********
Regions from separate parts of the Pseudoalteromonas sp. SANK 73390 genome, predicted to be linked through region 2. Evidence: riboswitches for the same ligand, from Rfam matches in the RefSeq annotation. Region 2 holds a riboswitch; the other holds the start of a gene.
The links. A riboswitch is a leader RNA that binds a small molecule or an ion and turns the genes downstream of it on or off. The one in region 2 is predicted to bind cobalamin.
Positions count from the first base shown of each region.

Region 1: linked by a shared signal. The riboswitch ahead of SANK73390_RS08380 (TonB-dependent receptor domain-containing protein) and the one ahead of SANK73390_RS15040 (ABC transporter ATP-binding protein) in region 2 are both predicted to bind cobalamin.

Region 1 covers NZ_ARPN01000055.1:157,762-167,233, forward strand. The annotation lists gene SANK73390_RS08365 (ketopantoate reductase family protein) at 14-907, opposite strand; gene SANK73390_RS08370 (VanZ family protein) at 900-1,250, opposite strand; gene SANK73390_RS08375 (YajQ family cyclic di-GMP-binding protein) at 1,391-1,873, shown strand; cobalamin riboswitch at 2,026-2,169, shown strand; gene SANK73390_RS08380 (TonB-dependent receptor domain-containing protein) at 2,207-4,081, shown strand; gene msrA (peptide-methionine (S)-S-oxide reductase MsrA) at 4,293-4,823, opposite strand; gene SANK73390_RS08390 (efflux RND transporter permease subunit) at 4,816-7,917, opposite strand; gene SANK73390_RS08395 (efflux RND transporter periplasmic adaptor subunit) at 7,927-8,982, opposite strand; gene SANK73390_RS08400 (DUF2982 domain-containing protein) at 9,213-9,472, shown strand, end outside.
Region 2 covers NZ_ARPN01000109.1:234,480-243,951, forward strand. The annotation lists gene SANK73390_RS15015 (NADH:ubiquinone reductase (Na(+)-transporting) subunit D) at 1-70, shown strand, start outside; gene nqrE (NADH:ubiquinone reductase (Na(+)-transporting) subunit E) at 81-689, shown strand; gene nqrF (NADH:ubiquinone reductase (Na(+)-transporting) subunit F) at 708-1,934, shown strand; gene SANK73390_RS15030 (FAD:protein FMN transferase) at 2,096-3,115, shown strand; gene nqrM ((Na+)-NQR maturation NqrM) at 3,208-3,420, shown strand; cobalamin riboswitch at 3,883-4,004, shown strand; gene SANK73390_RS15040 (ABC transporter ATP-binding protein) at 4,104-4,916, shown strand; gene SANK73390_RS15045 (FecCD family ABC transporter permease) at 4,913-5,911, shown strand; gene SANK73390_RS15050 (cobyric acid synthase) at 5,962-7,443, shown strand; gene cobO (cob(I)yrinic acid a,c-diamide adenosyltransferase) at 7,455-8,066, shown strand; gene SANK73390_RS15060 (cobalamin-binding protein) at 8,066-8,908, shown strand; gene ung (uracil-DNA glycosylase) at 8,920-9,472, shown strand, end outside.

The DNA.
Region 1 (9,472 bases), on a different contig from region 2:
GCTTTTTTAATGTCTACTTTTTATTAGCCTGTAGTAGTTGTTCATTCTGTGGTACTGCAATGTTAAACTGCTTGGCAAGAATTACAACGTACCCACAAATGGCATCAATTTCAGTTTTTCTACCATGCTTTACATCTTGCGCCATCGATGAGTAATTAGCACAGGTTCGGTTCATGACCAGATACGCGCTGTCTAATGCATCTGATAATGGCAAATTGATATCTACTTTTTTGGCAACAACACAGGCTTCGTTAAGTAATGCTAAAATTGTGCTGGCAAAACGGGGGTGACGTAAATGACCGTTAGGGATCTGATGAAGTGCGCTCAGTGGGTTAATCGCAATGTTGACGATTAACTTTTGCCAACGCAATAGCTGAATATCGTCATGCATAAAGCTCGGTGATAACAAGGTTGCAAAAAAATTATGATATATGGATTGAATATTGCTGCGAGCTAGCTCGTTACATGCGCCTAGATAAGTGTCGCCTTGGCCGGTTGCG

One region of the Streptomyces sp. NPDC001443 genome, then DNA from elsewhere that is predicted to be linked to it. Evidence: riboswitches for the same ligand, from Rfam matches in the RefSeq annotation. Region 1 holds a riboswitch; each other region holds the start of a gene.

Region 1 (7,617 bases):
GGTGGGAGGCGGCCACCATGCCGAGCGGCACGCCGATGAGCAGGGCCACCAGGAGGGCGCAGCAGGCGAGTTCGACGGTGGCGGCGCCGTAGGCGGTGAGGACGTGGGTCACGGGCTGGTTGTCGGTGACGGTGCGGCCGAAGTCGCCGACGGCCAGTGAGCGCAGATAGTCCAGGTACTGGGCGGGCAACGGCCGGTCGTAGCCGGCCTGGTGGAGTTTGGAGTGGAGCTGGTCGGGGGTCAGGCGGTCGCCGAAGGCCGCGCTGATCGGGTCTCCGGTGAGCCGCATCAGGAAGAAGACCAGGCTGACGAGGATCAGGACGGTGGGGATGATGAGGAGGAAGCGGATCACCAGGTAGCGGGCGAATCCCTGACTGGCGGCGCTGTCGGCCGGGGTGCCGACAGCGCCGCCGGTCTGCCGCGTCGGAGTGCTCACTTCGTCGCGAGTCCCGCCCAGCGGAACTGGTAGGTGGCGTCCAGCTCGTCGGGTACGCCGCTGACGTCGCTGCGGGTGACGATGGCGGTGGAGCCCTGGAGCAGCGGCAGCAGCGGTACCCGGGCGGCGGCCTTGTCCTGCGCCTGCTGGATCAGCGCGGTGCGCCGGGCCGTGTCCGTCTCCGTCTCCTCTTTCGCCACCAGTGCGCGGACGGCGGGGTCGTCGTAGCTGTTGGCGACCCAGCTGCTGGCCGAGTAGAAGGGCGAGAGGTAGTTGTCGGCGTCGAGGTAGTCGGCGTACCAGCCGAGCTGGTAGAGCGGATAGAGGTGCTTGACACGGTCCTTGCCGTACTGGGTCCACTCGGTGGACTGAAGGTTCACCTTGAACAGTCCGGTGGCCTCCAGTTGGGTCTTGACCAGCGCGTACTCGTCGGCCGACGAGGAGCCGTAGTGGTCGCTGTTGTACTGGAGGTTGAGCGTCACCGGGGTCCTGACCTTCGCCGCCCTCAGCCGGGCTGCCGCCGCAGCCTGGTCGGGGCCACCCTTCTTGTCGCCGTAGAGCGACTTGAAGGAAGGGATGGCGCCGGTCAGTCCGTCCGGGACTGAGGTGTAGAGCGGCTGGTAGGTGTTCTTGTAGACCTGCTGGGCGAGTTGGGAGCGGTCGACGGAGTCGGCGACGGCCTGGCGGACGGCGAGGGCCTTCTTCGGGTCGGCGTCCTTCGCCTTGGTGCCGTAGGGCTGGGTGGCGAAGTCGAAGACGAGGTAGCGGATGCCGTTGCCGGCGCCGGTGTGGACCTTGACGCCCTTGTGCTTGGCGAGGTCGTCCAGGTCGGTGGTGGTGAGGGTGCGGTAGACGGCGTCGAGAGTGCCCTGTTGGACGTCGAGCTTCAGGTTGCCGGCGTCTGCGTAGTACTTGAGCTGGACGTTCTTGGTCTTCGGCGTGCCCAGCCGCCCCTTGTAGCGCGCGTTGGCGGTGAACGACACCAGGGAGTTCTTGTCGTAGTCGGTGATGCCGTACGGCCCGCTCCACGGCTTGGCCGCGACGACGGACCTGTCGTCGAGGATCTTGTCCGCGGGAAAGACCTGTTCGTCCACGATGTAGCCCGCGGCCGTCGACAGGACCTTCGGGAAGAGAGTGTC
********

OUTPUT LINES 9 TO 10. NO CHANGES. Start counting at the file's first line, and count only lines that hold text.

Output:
GCTTTTTTAATGTCTACTTTTTATTAGCCTGTAGTAGTTGTTCATTCTGTGGTACTGCAATGTTAAACTGCTTGGCAAGAATTACAACGTACCCACAAATGGCATCAATTTCAGTTTTTCTACCATGCTTTACATCTTGCGCCATCGATGAGTAATTAGCACAGGTTCGGTTCATGACCAGATACGCGCTGTCTAATGCATCTGATAATGGCAAATTGATATCTACTTTTTTGGCAACAACACAGGCTTCGTTAAGTAATGCTAAAATTGTGCTGGCAAAACGGGGGTGACGTAAATGACCGTTAGGGATCTGATGAAGTGCGCTCAGTGGGTTAATCGCAATGTTGACGATTAACTTTTGCCAACGCAATAGCTGAATATCGTCATGCATAAAGCTCGGTGATAACAAGGTTGCAAAAAAATTATGATATATGGATTGAATATTGCTGCGAGCTAGCTCGTTACATGCGCCTAGATAAGTGTCGCCTTGGCCGGTTGCG

One region of the Streptomyces sp. NPDC001443 genome, then DNA from elsewhere that is predicted to be linked to it. Evidence: riboswitches for the same ligand, from Rfam matches in the RefSeq annotation. Region 1 holds a riboswitch; each other region holds the start of a gene.